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Domain of the Month

Isle de la TempÍte

Adventure Hooks


Darklord: Captain Monette
Domain info in 3e: none yet
Second edition: Darklords, Domains of Dread



Captain Monette is a character that I enjoy using. I had Monette set up an Inn on his island and later its' grown into a small town. He's learned to control his feedings and has expanded his domain. Much of the water is treacherous and Monette usually wrecks with his storms that he's gained the ability to create in order to have "another ship tragically lost at sea."

The townsfolk of my revised Island are a bunch of individuals whom are cursed with the same hunger that Monette is, except its not for blood. There's hundreds of ships that Monette has sank with gold and gemstones while the waters are filled with great amounts of fish, there's even whales to catch but Monette can't make any of the wealth his own because he gets incredibly dizzy and ironically, seasick if he ever steps foot on a boat.

The Old Seaman is now cursed to either fly or walk but he can never sail again and he cannot stand the wealth the people on his island reap even as his curse affects them too and the town has become a place of violence, treachery, and piracy. One thing I did like in the write up for Stu's campaign, I believe where Sir Caine Shadowborn successfully killed Monette (any chance that campaign was ever finished) and it became a realm united with their gods. I think the Lighthouse should have something sinister about it. Maybe it's actually a temple or contains something sinister?

Captain Monette Roleplaying: I find the best way to Play Captain Monette is a stereotypical pirate that is so obviously trying to be so. I put on my best pirate accent, gave him a peg leg and eye patch and a serious drinking habit (he has a still).More than anything, he wants off the island and the only thing that enrages him more than the fact the PCs can leave is the loneliness so he'll WANT to speak with them first before he does so.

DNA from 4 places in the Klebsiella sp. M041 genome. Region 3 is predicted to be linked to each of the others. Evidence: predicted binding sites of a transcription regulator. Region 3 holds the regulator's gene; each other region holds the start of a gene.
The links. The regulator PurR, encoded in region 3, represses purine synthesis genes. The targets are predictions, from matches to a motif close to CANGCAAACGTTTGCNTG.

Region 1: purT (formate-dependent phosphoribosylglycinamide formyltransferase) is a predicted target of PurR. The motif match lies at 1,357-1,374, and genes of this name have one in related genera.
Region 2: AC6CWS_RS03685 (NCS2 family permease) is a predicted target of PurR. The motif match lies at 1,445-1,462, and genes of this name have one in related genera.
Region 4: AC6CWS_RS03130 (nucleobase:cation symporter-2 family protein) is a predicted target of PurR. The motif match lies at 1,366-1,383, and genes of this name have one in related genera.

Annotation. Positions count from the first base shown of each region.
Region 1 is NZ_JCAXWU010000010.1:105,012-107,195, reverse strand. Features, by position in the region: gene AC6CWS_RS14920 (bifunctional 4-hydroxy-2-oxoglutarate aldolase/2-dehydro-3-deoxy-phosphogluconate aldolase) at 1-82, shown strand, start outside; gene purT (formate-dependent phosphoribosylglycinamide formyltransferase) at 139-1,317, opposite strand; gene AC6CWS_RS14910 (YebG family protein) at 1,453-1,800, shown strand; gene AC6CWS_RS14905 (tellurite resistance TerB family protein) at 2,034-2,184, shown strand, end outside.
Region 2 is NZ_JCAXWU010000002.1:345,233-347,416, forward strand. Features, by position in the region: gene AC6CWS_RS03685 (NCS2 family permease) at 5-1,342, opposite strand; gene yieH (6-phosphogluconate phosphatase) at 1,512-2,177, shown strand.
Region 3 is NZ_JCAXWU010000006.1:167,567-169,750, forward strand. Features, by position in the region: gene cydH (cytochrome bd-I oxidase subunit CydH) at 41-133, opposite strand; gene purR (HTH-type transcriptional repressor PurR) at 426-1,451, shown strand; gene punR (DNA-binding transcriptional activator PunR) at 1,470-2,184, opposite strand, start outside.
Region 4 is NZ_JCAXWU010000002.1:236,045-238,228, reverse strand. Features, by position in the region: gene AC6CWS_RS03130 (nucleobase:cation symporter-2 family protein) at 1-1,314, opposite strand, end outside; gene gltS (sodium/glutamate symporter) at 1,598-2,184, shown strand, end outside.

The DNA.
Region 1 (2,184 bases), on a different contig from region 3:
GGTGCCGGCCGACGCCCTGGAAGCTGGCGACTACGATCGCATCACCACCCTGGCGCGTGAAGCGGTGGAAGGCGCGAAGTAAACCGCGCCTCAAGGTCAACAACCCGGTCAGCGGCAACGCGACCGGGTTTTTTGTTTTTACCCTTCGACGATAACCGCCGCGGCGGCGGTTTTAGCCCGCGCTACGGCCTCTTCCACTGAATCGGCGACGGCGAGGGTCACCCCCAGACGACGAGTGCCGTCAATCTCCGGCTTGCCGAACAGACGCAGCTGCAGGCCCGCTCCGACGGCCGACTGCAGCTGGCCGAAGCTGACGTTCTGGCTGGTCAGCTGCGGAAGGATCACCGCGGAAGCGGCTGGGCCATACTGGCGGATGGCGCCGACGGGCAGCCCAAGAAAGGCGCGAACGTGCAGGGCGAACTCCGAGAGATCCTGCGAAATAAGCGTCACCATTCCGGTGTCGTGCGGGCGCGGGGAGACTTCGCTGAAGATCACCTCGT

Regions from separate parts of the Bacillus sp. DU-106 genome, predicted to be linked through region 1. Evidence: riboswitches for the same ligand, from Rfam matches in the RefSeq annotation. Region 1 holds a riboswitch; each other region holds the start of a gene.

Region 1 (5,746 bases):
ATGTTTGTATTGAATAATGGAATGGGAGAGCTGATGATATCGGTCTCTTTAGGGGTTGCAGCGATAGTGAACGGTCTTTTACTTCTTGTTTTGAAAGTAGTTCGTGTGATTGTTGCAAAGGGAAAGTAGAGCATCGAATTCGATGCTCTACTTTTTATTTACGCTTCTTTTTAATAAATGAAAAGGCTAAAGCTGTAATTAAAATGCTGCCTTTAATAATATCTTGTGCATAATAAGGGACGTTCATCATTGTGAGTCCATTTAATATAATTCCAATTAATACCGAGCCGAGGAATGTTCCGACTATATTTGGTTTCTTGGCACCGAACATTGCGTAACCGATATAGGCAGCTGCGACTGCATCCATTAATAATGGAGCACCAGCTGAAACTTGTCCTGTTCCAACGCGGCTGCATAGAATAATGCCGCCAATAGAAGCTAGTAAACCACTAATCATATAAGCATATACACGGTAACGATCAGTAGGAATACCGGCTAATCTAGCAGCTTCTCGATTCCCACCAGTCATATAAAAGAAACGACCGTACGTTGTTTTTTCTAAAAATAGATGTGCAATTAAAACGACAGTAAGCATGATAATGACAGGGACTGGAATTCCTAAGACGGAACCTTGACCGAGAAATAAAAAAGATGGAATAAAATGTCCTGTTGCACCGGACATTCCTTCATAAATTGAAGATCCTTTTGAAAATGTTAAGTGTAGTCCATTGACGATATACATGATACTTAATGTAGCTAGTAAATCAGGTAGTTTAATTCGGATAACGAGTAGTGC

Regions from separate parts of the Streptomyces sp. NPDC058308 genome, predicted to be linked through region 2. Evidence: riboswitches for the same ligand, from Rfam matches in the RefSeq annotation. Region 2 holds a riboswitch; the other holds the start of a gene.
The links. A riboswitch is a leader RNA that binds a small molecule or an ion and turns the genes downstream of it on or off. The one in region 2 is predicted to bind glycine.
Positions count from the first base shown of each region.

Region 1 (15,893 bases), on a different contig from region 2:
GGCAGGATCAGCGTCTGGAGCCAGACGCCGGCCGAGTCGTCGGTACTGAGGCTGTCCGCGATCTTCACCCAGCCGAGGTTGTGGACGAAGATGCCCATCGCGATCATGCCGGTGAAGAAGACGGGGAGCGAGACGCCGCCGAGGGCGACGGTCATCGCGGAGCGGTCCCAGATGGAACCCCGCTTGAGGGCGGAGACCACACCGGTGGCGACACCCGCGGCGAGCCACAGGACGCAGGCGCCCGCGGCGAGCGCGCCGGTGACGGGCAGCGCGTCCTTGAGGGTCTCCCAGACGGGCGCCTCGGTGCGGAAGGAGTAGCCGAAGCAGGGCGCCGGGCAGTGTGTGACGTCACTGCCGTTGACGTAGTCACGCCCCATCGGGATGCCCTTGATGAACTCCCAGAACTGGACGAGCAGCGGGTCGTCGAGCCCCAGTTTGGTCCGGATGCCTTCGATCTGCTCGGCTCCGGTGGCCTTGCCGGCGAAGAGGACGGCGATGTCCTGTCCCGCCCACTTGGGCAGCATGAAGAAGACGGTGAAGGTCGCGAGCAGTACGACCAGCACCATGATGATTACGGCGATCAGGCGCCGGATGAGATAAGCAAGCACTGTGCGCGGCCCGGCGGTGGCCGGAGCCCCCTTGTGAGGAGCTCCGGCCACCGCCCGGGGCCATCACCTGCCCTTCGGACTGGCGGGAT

David of the Frat

I like the idea of sunken treasure so:

  • The Iron Fist was a Darkonian merchantís vessel sailing back to home laden with gold and Vassan currency as well as the goods of the adventurers / archaeologists emigrating to Darkon. Then the vessel went down with all hands. Included in the sunken goods are several small lockboxes of treasure and rumours of enchanted items owned by the heroes.
  • The Iron Fist has become a legend attracting many treasure seekers who are inevitably sunk adding to the bounty surrounding the treacherous waters.
  • The treacherous waters and isolated nature of the island are a benefit to some, such as the monastic order of the Guardians who wish to set up a hold there. They plan on anchoring the ship close to the island (or purposely beaching it) and building a stronghold. They plan enough to keep away from the lighthouse but need guards with strong stomachs and firm arms to help. During the day with carrying supplies and building materials and during the night to watch over the site. Can it be built in time or is the undertaking doomed from the start?
  • Madrox is not a native to the Core instead being a sailor from another land. One night he followed a phantom light and found himself surrounded by Mists. Now ten years have past and he has an idea. He has heard many tales of the Phantom light and over the course of some charting he has found the source. He believes if he finds the light again he can head away and sail back home. Failing that he has the plan that if he can track it back to its source he reverse it so it leads home. But regardless he needs brave souls to help him.